Team Talks are intended to provide ready-to-use guidance for facilitated safety discussions on key employee safety topics. Whether you use this copy as an exact script, or as a set of talking points for creating your own talk, is up to you. We hope it provides a useful starting point for discussion. Click the download button above to download a designed PDF with space for notes.
The sun’s UV rays can damage your skin in as little as 15 minutes. That’s why you need to prepare yourself if you are working outside when it is hot and humid. And you need to be especially careful if you are outside with children in the hot sun.
Here are some simple steps you can take to protect yourself and your team:
Shade protection, like an adjustable umbrella or canopy, can be a great way to de ect the sun’s rays.
Wearing a hat with a broad brim, and preferably one with neck protection, not only prevents sunburn but can provide important relief from the heat too.
Your eyes can be damaged by UV rays, and if your role involves supervision, glare may prevent you from doing your job. Wearing large sunglasses or wrap-around lenses are actually required for lifeguarding, and all employees who work outdoors during daylight hours. The best sunglass lens options include those with UV protection that should block 99-100% of both UVA and UVB rays and Polarized lenses that reduce glare.
It is important to stay hydrated by drinking water or an electrolyte- replacing beverage like Gatorade. We recommend starting each morning by drinking 8 ounces of water to come to work properly hydrated. Drinking soda or carbonated drinks will not help with hydration.
Knowing what someone looks and behaves like when they are well hydrated—and knowing the warning signs to look for when they are su ering from a heat-related condition—is one of the most important things we can do to protect ourselves and our team. Typically, if a person is well-hydrated, they are feeling well, are alert and when you look in their eyes, they are “present” and able to respond easily to you. Their mouth and tongue is moist, they are able to drink normally and do not complain of being thirsty. When someone is well hydrated, they can pinch the skin on the back of their hand and it springs right back because they have plenty of water in their body.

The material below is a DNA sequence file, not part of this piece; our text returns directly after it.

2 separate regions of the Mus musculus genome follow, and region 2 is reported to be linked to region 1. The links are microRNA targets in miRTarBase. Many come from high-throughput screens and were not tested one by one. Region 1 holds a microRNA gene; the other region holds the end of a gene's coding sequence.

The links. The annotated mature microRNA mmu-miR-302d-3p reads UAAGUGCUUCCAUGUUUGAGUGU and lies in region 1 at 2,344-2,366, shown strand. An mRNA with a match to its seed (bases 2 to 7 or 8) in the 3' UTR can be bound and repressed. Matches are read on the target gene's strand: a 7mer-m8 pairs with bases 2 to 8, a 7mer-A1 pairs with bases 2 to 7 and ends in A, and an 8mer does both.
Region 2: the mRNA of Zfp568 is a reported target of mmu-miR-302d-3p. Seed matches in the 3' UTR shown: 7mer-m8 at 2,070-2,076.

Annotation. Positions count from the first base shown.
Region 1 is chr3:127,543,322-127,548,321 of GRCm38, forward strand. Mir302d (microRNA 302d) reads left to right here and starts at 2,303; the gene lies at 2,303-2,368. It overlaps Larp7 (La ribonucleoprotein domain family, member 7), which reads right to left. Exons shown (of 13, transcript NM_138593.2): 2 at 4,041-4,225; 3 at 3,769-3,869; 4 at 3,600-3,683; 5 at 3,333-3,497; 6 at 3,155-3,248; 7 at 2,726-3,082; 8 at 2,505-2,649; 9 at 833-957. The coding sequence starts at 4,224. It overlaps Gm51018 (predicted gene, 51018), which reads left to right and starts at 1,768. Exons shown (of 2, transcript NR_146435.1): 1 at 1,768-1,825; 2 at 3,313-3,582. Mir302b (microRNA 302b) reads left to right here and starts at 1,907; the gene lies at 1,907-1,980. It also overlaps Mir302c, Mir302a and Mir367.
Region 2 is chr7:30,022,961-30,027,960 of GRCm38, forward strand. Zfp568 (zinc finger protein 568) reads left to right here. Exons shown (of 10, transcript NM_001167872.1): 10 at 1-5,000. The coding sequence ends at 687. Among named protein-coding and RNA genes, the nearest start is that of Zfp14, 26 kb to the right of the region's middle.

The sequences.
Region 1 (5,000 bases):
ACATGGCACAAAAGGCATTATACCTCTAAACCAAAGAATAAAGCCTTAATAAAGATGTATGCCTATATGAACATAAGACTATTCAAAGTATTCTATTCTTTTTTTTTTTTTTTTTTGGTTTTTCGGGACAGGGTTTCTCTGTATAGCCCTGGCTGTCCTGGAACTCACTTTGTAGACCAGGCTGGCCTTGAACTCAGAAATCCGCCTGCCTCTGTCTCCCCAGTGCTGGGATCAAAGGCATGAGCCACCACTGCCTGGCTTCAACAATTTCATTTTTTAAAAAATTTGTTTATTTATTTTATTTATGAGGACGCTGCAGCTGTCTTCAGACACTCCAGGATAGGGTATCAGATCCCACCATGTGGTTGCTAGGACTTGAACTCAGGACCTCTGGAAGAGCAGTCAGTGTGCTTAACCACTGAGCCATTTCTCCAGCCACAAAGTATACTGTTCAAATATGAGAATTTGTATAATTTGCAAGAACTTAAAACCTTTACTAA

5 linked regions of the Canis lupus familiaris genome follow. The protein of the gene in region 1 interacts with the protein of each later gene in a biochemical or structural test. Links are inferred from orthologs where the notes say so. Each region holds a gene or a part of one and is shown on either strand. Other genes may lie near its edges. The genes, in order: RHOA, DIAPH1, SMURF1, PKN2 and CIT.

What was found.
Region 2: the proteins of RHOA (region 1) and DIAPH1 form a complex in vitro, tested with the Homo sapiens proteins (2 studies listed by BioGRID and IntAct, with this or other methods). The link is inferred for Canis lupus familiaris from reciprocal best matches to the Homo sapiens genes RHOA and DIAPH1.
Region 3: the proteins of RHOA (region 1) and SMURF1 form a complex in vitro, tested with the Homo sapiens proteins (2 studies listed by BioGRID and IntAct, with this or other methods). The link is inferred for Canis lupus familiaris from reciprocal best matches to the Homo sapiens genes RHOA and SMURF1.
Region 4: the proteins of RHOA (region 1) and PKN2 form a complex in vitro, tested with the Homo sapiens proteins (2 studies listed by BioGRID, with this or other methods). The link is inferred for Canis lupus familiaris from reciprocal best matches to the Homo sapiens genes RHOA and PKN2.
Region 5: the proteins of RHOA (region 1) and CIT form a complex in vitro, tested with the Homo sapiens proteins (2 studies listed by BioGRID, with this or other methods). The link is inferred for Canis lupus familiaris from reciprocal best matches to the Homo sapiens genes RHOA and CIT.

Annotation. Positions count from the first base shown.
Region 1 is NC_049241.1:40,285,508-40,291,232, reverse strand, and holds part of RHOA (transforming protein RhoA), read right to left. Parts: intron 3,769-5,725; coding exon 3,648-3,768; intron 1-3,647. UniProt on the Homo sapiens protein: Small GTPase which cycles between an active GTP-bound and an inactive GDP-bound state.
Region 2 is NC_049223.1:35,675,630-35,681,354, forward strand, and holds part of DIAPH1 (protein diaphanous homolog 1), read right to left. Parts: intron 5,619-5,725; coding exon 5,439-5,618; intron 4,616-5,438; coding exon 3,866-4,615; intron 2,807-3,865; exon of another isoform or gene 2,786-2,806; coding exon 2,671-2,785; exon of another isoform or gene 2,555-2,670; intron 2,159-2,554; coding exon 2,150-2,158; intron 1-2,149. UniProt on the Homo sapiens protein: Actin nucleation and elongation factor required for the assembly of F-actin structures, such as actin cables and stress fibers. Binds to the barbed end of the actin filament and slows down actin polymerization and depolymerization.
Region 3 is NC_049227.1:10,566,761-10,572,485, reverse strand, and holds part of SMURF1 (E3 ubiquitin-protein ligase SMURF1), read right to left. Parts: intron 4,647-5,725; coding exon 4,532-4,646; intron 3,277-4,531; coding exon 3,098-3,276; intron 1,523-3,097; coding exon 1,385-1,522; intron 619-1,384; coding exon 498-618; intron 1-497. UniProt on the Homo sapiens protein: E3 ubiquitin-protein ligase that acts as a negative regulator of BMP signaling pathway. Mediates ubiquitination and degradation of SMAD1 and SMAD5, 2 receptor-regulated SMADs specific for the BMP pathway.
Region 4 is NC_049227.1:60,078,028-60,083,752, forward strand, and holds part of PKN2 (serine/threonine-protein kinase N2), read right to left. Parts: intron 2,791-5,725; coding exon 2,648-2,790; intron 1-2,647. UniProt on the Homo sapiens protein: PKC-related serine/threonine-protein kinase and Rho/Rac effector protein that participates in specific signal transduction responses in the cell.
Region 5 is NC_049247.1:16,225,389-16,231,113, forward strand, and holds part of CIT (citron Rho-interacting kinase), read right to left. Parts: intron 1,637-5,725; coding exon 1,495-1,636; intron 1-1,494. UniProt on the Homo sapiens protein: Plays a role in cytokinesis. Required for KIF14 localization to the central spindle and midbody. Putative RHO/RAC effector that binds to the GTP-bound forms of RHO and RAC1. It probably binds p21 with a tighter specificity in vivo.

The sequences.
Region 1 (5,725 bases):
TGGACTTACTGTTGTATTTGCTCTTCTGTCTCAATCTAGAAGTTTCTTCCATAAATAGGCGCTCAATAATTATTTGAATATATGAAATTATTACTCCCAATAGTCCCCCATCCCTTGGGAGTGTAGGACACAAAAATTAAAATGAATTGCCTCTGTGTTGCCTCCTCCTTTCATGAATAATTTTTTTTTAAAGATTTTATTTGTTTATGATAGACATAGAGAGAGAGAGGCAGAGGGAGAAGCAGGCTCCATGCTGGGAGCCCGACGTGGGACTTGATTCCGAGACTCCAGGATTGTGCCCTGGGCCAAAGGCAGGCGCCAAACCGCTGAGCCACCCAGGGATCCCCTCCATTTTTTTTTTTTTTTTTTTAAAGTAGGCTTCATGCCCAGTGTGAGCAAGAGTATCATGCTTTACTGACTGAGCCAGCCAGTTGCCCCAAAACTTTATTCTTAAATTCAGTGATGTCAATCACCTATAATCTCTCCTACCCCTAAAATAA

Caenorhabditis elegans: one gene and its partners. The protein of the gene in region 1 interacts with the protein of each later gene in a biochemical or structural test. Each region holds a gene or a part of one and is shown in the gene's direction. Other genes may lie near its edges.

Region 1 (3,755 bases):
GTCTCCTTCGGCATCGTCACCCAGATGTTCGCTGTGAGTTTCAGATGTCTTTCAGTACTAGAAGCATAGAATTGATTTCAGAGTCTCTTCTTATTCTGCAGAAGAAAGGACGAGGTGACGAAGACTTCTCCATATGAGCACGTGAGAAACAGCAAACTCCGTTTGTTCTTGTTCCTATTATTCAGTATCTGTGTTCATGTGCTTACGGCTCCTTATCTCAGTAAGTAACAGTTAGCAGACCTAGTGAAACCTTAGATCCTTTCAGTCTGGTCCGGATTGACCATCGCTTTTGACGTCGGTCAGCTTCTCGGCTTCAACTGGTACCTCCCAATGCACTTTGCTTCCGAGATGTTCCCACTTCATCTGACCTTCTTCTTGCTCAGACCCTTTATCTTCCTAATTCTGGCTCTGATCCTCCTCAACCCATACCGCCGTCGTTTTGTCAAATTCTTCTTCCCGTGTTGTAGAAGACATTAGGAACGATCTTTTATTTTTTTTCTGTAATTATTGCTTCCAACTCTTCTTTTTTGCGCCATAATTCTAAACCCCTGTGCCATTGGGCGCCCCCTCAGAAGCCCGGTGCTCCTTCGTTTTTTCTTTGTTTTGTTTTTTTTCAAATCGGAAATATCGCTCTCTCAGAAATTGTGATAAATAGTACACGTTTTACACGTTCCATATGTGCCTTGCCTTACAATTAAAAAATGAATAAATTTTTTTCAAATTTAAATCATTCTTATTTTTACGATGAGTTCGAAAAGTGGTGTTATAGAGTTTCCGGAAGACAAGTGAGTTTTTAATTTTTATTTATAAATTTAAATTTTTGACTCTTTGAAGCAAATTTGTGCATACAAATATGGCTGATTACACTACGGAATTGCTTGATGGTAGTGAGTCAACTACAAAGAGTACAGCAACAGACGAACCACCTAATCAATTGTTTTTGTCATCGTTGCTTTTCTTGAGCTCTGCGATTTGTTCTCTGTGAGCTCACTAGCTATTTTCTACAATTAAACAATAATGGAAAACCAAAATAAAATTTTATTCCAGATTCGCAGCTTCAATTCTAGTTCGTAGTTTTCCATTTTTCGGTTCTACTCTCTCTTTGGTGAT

We all know that during a hot day outside or when there is high activity, that “no signs of dehydration” may change to some or severe dehydration very quickly. This is especially true if the person has not had much to drink in the few days before or are prone to being chronically dehydrated.
The table on the following page shows common symptoms for heat-related illness. Please consider printing this table and handing it out to your staff.
Let’s take a quick true or false quiz on sun and heat protection for review.
Drinking soda is just as e ective as water or Gatorade for quenching thirst.
Wearing hats, sunglasses and sunscreen can help protect you from the sun.
Heat Stroke is the most severe form of heat illness and is a life threatening emergency where 911 should be called immediately.
Caused by too little water intake, especially in hot weather or during exercise, dehydration can range from mild to severe.
Not usually life threatening, but heat exhaustion can still be extremely distressing and debilitating.
The most severe form of heat- related illness, heatstroke is a life threatening condition.
Ranging from uncomfortable to extremely painful, sunburn is always a sign of dangerous over exposure to the sun’s rays.